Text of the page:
SAN DIEGO (KGTV) - Businesses across San Diego are just getting used to a $15 an hour minimum wage, which took effect on January 1, 2022.
Now, there's a new push to raise the minimum wage again.
"Anyone who lives in California knows ($15 an hour) is not enough because things in California for decades have become more and more expensive, but wages haven't risen at the same pace," says Joe Sanberg, the leader of a group that filed a ballot initiative to raise the minimum wage to $18 an hour.
The "Living Wage Act of 2022" initiative would increase the minimum wage across California to $16 an hour in 2023, $17 an hour in 2024, and $18 an hour in 2025 for businesses with more than 25 employees. Smaller companies would have to meet those marks one year later. The measure says wages after that would be "adjusted to keep pace with the cost of living in California."
"It's critical that we do this now," says Sanberg. "There are so many Californians working full time, and in some cases, working more than full time, but don't earn enough to afford life's basic needs."
A recent study found the cost of living in San Diego has grown by 18.9% since 2020. Sanberg says if minimum wage had kept up with the cost of productivity since 1960, it would be $24 an hour now.
The California Labor Coalition, who helped push the $15 an hour minimum wage through the state legislature, says they have no official position on the $18 an hour idea. But spokesperson Steve Smith told ABC 10News that rising wages need to be part of the solution to make California more affordable.
"Look at the cost of housing in CA today," Smith says. "Fifteen dollars an hour is a major improvement. We're happy we've hit that milestone. But I think if you talk to any low-wage worker in CA, they would tell you that, given the cost of living here in this state right now, we need to continue to work on this issue and continue to push that wage upward."
Not everyone agrees. Dr. Alan Gin, an economics professor at the University of San Diego, says labor shortages from the pandemic are already pushing wages above the $15 an hour minimum. He says another forced raise would hurt small businesses.
"I think it will put some strain on some businesses," Dr. Gin says. "What they're going to have to do is increase prices to deal with the increased labor cost. That, combined with inflation, would be difficult for businesses."
Dr. Gin says a more significant issue towards affordability in California is the cost of housing.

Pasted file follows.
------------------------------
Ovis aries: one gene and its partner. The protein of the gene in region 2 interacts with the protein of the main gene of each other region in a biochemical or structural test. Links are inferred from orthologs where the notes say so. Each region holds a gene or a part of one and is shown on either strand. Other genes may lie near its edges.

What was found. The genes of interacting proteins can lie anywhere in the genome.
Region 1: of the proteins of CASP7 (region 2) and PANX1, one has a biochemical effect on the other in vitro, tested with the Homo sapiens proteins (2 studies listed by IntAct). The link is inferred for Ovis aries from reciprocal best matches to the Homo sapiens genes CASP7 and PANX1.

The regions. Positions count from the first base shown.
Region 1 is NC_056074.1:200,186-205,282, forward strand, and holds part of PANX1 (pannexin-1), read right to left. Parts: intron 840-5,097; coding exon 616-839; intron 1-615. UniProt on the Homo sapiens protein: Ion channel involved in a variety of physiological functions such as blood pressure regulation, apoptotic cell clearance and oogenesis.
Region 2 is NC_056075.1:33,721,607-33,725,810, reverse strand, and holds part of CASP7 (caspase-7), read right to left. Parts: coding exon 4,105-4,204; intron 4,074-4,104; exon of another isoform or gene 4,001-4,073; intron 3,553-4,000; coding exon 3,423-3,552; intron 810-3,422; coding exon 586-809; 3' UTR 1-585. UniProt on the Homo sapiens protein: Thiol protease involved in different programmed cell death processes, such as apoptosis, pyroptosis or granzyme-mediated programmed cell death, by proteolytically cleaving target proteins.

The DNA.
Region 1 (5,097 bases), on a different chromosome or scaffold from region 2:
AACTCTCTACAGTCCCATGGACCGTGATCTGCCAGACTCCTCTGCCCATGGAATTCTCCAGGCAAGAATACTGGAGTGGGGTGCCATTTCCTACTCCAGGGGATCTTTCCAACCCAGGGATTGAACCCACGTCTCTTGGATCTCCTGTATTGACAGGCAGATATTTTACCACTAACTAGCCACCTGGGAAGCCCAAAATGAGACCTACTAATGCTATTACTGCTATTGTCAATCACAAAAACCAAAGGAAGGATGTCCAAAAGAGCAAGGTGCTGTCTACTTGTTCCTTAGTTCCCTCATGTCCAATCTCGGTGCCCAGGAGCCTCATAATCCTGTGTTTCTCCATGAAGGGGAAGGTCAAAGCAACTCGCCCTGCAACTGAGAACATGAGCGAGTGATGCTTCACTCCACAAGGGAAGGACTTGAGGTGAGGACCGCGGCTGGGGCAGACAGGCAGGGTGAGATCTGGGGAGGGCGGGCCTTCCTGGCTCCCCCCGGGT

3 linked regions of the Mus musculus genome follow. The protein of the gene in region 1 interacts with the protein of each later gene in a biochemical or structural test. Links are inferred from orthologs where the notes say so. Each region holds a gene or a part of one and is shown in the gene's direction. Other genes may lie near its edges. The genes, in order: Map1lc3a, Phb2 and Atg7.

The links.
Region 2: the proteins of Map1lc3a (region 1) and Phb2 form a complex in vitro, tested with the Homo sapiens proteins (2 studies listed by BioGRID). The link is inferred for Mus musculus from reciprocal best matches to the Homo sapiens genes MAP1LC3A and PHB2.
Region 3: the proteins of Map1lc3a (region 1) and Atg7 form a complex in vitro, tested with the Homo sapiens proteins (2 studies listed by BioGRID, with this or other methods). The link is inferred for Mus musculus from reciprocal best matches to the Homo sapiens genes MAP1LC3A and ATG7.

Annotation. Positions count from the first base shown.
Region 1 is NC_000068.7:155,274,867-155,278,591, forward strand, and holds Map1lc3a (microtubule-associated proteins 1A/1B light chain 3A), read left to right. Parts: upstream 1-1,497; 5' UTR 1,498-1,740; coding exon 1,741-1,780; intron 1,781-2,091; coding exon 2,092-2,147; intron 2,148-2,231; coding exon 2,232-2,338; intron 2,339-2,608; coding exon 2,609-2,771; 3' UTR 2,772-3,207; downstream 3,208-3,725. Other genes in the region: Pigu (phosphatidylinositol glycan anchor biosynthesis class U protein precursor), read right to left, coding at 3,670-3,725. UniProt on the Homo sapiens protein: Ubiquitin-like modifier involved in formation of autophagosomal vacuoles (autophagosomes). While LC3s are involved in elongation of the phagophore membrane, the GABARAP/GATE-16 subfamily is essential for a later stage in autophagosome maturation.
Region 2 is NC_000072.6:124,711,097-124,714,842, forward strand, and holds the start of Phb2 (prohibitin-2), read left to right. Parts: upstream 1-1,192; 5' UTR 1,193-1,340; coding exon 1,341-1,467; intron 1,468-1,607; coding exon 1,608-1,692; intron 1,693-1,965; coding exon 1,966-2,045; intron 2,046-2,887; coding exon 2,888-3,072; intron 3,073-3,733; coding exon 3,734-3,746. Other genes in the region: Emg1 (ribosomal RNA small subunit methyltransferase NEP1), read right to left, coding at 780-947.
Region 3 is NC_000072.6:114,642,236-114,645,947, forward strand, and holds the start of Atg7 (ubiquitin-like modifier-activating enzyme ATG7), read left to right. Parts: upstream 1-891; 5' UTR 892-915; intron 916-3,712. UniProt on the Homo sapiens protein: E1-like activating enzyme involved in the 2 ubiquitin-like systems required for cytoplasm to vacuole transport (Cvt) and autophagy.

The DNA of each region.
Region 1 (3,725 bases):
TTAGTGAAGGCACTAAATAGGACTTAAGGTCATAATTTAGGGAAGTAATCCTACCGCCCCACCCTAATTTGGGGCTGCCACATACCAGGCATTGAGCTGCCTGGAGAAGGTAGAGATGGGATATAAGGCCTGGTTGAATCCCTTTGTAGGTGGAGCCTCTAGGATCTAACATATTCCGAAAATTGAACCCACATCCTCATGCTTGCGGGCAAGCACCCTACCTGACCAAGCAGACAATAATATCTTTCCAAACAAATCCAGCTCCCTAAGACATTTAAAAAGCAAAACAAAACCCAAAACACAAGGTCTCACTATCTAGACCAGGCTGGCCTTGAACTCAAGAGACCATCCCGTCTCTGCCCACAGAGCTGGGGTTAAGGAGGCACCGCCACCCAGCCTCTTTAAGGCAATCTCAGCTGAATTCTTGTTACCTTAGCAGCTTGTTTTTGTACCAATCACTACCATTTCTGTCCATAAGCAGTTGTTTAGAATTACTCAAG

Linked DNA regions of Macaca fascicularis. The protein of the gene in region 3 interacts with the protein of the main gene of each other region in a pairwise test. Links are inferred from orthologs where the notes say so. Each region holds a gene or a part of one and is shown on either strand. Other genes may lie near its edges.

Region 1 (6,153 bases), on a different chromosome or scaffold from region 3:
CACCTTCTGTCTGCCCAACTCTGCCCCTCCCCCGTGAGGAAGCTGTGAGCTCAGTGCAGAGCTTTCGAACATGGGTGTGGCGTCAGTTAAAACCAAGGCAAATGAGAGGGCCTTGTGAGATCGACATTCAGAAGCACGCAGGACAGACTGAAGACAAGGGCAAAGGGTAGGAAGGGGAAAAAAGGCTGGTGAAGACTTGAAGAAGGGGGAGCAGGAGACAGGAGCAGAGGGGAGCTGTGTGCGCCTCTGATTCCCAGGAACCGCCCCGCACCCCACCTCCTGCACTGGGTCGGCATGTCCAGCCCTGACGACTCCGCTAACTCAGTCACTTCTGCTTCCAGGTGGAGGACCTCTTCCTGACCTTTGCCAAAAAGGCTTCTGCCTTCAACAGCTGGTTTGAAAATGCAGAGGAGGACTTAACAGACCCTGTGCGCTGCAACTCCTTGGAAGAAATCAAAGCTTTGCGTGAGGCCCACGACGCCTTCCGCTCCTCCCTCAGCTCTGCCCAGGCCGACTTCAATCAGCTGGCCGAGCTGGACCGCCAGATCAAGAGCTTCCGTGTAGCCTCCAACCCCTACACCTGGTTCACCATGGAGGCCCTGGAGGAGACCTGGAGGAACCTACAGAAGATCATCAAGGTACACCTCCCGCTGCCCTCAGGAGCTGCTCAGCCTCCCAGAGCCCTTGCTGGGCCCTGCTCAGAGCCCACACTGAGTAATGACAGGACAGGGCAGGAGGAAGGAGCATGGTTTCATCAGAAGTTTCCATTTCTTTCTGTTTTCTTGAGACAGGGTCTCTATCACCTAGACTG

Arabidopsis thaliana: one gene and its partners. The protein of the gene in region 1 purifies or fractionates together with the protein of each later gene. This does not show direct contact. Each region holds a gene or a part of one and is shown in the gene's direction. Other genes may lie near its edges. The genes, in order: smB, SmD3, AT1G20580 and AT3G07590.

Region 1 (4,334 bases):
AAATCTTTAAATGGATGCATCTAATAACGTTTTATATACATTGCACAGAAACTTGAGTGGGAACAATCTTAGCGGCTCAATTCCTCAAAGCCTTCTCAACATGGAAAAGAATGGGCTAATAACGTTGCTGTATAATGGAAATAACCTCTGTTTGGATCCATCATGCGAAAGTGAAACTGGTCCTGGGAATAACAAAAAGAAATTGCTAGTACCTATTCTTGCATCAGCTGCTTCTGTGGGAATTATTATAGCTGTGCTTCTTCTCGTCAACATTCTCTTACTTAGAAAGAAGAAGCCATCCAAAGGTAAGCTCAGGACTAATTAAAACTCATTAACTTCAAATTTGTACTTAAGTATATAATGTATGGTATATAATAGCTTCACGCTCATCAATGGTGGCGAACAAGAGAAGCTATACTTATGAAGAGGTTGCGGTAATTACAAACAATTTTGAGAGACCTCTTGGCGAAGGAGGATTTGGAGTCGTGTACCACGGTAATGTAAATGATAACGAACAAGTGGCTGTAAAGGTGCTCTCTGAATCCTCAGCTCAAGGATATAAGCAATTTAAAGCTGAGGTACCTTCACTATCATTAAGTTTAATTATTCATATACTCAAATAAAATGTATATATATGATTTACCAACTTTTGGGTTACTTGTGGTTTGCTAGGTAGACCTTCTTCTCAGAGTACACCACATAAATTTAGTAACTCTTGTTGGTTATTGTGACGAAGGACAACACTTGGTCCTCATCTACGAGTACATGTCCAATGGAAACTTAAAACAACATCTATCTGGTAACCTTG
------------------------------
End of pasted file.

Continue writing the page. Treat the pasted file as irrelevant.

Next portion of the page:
"I think something needs to be done as far as the housing front is concerned," he says. "Lifting minimum wage might help a little bit. But I think there are more serious issues than in terms of housing costs."
In City Heights, Rodina Attiq says her business, El Borrego, is making changes to deal with the increased labor cost.
Customers order at the counter instead of having a waiter come to their table. The back patio now hosts wine and beer tasting events, and she's looking for other, contracted work like school catering to increase her margins.
But, Attiq says she doesn't mind paying her workers a bit more.
"Of course, it's affecting our business. We have to raise the prices, and we're in an area where we cannot afford to raise them very high," Attiq says. "But we're happy because the employees need it... San Diego is not a cheap city. It's expensive to live here."
Sanberg says an increase in business and customers would offset the increased labor cost because a higher minimum wage means more people have more money to spend.
"When workers do better, everyone does better, including business people," says Sanberg. "When you raise people's wages, they have more money to buy things, which means they have more money to spend in your business."
Because of that, Sanberg believes his initiative will easily pass if it hits the ballot. His group plans to start gathering signatures later this month. They need around 700,000 to qualify for the November election.
According to online public records, the "Living Wage Act of 2022" is pending a review from the State Attorney General's office. The public comment period for it ended on January 3, 2022. It is expected to move to the Secretary of State's office by February 8.
For a history of minimum wage in California, click here.